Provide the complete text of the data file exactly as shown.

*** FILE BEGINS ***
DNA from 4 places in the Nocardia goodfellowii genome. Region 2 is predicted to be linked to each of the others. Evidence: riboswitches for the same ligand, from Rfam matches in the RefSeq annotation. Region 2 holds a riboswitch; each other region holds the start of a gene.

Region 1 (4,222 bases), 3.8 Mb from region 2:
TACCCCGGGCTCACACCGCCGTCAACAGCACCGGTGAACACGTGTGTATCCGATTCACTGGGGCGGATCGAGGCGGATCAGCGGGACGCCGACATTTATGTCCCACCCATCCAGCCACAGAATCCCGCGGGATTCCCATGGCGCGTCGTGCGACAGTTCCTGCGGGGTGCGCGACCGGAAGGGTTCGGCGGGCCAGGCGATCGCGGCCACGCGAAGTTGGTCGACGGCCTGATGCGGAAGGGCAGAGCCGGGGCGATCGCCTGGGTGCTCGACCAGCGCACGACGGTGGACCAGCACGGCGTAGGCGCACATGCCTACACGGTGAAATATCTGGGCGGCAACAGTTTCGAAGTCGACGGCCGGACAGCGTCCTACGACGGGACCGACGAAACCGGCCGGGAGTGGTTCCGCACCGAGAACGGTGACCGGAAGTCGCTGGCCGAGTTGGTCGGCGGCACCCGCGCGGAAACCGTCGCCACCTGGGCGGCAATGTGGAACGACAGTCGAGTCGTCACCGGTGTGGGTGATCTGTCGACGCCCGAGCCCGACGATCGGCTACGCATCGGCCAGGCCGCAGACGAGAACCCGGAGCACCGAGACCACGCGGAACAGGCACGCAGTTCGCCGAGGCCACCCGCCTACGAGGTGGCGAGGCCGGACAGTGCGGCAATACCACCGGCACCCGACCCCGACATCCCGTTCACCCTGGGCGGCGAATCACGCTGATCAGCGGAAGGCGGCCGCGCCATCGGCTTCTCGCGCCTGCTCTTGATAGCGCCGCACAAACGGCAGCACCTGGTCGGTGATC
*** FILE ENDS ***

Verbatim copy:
DNA from 4 places in the Nocardia goodfellowii genome. Region 2 is predicted to be linked to each of the others. Evidence: riboswitches for the same ligand, from Rfam matches in the RefSeq annotation. Region 2 holds a riboswitch; each other region holds the start of a gene.

Region 1 (4,222 bases), 3.8 Mb from region 2:
TACCCCGGGCTCACACCGCCGTCAACAGCACCGGTGAACACGTGTGTATCCGATTCACTGGGGCGGATCGAGGCGGATCAGCGGGACGCCGACATTTATGTCCCACCCATCCAGCCACAGAATCCCGCGGGATTCCCATGGCGCGTCGTGCGACAGTTCCTGCGGGGTGCGCGACCGGAAGGGTTCGGCGGGCCAGGCGATCGCGGCCACGCGAAGTTGGTCGACGGCCTGATGCGGAAGGGCAGAGCCGGGGCGATCGCCTGGGTGCTCGACCAGCGCACGACGGTGGACCAGCACGGCGTAGGCGCACATGCCTACACGGTGAAATATCTGGGCGGCAACAGTTTCGAAGTCGACGGCCGGACAGCGTCCTACGACGGGACCGACGAAACCGGCCGGGAGTGGTTCCGCACCGAGAACGGTGACCGGAAGTCGCTGGCCGAGTTGGTCGGCGGCACCCGCGCGGAAACCGTCGCCACCTGGGCGGCAATGTGGAACGACAGTCGAGTCGTCACCGGTGTGGGTGATCTGTCGACGCCCGAGCCCGACGATCGGCTACGCATCGGCCAGGCCGCAGACGAGAACCCGGAGCACCGAGACCACGCGGAACAGGCACGCAGTTCGCCGAGGCCACCCGCCTACGAGGTGGCGAGGCCGGACAGTGCGGCAATACCACCGGCACCCGACCCCGACATCCCGTTCACCCTGGGCGGCGAATCACGCTGATCAGCGGAAGGCGGCCGCGCCATCGGCTTCTCGCGCCTGCTCTTGATAGCGCCGCACAAACGGCAGCACCTGGTCGGTGATC